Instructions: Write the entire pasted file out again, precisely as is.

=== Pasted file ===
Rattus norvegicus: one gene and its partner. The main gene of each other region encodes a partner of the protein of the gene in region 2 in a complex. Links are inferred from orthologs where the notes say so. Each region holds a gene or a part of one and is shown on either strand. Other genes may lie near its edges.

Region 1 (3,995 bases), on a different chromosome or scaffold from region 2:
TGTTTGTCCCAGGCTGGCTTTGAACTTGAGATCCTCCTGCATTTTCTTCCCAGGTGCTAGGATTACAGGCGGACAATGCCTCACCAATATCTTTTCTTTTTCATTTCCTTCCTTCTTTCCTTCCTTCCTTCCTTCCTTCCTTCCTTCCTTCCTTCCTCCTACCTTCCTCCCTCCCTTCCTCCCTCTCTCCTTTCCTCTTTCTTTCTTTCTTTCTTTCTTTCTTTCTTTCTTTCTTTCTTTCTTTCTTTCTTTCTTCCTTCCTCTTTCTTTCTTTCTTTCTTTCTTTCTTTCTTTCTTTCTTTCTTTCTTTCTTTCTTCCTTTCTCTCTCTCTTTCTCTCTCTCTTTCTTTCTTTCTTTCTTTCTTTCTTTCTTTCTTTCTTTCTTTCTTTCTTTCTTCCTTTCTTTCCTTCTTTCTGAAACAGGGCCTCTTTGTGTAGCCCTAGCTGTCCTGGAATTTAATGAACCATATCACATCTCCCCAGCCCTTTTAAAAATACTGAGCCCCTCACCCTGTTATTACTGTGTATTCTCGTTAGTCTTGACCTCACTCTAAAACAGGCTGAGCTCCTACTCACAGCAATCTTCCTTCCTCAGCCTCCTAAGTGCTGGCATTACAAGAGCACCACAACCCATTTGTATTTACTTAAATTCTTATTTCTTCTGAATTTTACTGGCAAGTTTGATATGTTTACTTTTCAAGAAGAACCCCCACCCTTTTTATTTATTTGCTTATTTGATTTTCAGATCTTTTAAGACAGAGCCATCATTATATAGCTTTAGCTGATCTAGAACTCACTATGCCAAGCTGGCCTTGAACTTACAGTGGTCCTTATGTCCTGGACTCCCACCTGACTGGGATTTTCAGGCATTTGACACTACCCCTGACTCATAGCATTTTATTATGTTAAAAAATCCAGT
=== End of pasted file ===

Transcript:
Rattus norvegicus: one gene and its partner. The main gene of each other region encodes a partner of the protein of the gene in region 2 in a complex. Links are inferred from orthologs where the notes say so. Each region holds a gene or a part of one and is shown on either strand. Other genes may lie near its edges.

Region 1 (3,995 bases), on a different chromosome or scaffold from region 2:
TGTTTGTCCCAGGCTGGCTTTGAACTTGAGATCCTCCTGCATTTTCTTCCCAGGTGCTAGGATTACAGGCGGACAATGCCTCACCAATATCTTTTCTTTTTCATTTCCTTCCTTCTTTCCTTCCTTCCTTCCTTCCTTCCTTCCTTCCTTCCTTCCTCCTACCTTCCTCCCTCCCTTCCTCCCTCTCTCCTTTCCTCTTTCTTTCTTTCTTTCTTTCTTTCTTTCTTTCTTTCTTTCTTTCTTTCTTTCTTTCTTCCTTCCTCTTTCTTTCTTTCTTTCTTTCTTTCTTTCTTTCTTTCTTTCTTTCTTTCTTTCTTCCTTTCTCTCTCTCTTTCTCTCTCTCTTTCTTTCTTTCTTTCTTTCTTTCTTTCTTTCTTTCTTTCTTTCTTTCTTTCTTCCTTTCTTTCCTTCTTTCTGAAACAGGGCCTCTTTGTGTAGCCCTAGCTGTCCTGGAATTTAATGAACCATATCACATCTCCCCAGCCCTTTTAAAAATACTGAGCCCCTCACCCTGTTATTACTGTGTATTCTCGTTAGTCTTGACCTCACTCTAAAACAGGCTGAGCTCCTACTCACAGCAATCTTCCTTCCTCAGCCTCCTAAGTGCTGGCATTACAAGAGCACCACAACCCATTTGTATTTACTTAAATTCTTATTTCTTCTGAATTTTACTGGCAAGTTTGATATGTTTACTTTTCAAGAAGAACCCCCACCCTTTTTATTTATTTGCTTATTTGATTTTCAGATCTTTTAAGACAGAGCCATCATTATATAGCTTTAGCTGATCTAGAACTCACTATGCCAAGCTGGCCTTGAACTTACAGTGGTCCTTATGTCCTGGACTCCCACCTGACTGGGATTTTCAGGCATTTGACACTACCCCTGACTCATAGCATTTTATTATGTTAAAAAATCCAGT